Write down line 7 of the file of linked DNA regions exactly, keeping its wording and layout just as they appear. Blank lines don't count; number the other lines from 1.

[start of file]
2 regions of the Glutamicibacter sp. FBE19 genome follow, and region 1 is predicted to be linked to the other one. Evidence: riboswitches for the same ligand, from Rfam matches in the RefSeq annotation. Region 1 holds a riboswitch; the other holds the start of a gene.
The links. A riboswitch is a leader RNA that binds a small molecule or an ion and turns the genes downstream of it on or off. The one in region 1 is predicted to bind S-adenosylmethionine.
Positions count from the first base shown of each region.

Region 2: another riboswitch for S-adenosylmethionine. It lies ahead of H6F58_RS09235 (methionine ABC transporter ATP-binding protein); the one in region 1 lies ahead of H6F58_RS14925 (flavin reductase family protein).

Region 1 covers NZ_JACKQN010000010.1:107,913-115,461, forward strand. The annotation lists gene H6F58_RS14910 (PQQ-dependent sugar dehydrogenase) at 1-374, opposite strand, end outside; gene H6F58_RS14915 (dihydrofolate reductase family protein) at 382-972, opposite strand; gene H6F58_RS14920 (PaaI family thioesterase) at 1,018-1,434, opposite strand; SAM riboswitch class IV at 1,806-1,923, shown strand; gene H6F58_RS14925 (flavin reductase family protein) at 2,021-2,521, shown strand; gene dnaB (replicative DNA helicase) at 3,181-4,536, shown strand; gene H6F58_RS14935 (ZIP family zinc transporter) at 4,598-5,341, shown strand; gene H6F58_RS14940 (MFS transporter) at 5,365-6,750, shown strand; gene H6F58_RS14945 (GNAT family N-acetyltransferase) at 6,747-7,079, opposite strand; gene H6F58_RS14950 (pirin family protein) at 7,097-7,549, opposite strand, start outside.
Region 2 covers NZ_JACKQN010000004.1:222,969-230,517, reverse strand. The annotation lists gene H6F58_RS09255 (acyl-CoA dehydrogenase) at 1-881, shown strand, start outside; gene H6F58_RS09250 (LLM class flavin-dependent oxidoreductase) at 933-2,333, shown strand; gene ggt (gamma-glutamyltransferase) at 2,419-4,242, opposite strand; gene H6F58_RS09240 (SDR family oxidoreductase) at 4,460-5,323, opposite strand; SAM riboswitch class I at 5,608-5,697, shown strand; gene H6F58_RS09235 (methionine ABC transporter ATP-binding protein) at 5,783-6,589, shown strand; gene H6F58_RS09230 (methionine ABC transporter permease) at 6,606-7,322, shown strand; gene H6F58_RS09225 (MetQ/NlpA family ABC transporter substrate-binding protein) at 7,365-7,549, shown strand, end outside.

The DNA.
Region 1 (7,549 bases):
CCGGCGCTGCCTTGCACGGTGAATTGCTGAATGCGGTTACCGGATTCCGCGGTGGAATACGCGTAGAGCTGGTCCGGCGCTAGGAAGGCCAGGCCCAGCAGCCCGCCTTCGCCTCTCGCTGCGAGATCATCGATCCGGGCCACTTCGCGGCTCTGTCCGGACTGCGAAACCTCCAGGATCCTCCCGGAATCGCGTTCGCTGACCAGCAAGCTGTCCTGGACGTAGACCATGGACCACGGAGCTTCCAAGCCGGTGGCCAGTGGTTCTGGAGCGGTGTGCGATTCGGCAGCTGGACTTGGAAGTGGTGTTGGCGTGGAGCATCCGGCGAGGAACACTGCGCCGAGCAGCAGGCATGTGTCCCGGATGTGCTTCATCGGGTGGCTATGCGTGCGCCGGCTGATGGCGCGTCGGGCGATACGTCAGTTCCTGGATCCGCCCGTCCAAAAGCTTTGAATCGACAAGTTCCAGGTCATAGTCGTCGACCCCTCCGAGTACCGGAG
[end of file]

The DNA.